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Favourite Sheffield History Books

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I know what you mean Janner, and I agree, but he's a politico and they're all the same. But he described his childhood area and Sheffield quite good I thought. There was one paragraph about being on a tram and being able to see Burdalls from a certain place. That's the reason I'm going to read it again when I can find it.

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I think Hunter's 'Hallamshire' must rate as the best book on the history of Sheffield,

 

Every book on Sheffield history you pick up has used information from it.

 

Sadly the book is in short supply making it an expensive buy and quite large in size.

 

In my opinion anyone studying local history should read this book before the other ones as so much is left out of the modern books and are rather 'potted' to say the least.

 

Happy Days!

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Roy Hattersly did a book on his childhood and schooldays, naturally I can't remember the title, but it was very good and historic in its way.

 

It's called "A Yorkshire Boyhood" and is easily available new or secondhand from Amazon etc.

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An Owlerton Camera & A Hillsborough Camera

- picture memories by J R Wrigley both contain some great photos.

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I have read many of the suggested titles, but have yet to find a book on Sheffield's medieval history. Any ideas?:huh:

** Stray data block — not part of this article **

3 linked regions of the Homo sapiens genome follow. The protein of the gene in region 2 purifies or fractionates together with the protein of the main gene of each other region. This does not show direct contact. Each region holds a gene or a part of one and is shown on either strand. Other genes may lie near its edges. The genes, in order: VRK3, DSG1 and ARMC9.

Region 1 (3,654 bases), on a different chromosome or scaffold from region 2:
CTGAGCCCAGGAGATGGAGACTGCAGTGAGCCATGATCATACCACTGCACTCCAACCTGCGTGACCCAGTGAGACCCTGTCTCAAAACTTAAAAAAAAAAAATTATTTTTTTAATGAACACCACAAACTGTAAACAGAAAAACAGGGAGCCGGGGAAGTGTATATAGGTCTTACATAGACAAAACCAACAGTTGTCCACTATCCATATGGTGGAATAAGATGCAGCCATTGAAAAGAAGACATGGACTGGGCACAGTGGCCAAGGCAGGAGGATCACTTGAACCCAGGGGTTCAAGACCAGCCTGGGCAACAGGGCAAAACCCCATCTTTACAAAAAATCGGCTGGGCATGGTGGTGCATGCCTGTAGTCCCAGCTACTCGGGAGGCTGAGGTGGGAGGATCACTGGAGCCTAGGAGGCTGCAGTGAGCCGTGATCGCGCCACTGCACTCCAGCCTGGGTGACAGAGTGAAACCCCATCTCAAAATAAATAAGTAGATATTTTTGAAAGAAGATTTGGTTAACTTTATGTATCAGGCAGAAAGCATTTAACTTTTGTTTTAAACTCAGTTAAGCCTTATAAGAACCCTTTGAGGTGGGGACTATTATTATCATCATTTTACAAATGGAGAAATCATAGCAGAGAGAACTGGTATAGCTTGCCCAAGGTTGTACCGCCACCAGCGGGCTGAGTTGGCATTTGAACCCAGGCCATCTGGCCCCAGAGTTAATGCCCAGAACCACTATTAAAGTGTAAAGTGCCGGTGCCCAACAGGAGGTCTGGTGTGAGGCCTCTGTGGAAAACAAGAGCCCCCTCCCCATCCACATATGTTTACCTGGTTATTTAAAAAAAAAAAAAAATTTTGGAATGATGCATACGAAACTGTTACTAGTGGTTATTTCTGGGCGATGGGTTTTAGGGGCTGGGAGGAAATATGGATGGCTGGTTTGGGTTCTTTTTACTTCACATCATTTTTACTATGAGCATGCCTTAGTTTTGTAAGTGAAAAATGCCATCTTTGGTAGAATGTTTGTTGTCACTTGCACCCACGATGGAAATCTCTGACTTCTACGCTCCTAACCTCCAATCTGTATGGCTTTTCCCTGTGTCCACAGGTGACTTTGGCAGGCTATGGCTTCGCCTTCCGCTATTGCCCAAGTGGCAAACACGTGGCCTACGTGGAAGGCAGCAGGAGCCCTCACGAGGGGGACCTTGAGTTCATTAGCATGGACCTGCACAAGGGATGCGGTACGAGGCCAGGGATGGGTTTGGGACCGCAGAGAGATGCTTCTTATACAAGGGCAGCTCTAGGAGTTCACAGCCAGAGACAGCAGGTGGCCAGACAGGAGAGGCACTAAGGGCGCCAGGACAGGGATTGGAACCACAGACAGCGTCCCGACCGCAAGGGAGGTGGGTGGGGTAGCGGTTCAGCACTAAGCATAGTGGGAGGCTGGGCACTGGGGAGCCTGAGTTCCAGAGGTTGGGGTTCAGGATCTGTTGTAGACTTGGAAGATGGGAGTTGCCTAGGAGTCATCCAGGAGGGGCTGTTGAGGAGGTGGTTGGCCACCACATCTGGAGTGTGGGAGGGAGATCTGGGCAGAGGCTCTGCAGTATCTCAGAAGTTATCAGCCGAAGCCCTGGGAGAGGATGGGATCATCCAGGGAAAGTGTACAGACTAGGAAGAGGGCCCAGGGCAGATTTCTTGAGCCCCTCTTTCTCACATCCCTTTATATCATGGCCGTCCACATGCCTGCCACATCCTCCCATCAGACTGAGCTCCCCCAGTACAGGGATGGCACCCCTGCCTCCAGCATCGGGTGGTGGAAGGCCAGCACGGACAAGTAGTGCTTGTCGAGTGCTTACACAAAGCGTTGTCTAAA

Two books by David Hey are useful for a summary of the period - Historic Hallamshire and A History of Sheffield but there isn't very much detailed knowledge of Sheffield's medieval history. Hunter's Hallamshire has a few details, as does a book by T. Walter Hall - A Descriptive Catalogue of Sheffield Manorial Records which contains many extracts of those manorial records that survived.

 

For the late 16th. century onwards there is J. D. Leader's The Records of the Burgery of Sheffield and R. E. Leader's History of the Cutlers Company.

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A couple of books available on line, A Tour of the Don, and the Sheffield Dialect for those who want to know how the dialect was and still is used, no joined up words.

 

http://books.google.com/

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A couple of books available on line, A Tour of the Don, and the Sheffield Dialect for those who want to know how the dialect was and still is used, no joined up words.

http://books.google.com/

 

Thanks for that link, very interesting to see how the Sheffield dialect pronunciation seems to have changed over the century ... and I was surprised to see that originally according to that book 'nesh' did actually mean "poor-spirited", which is how the young'uns seem to use it today ("you're sooo nesh" = "you're a wimp") ...

 

"Wen I wor a lass" etc etc, it meant you felt the cold.

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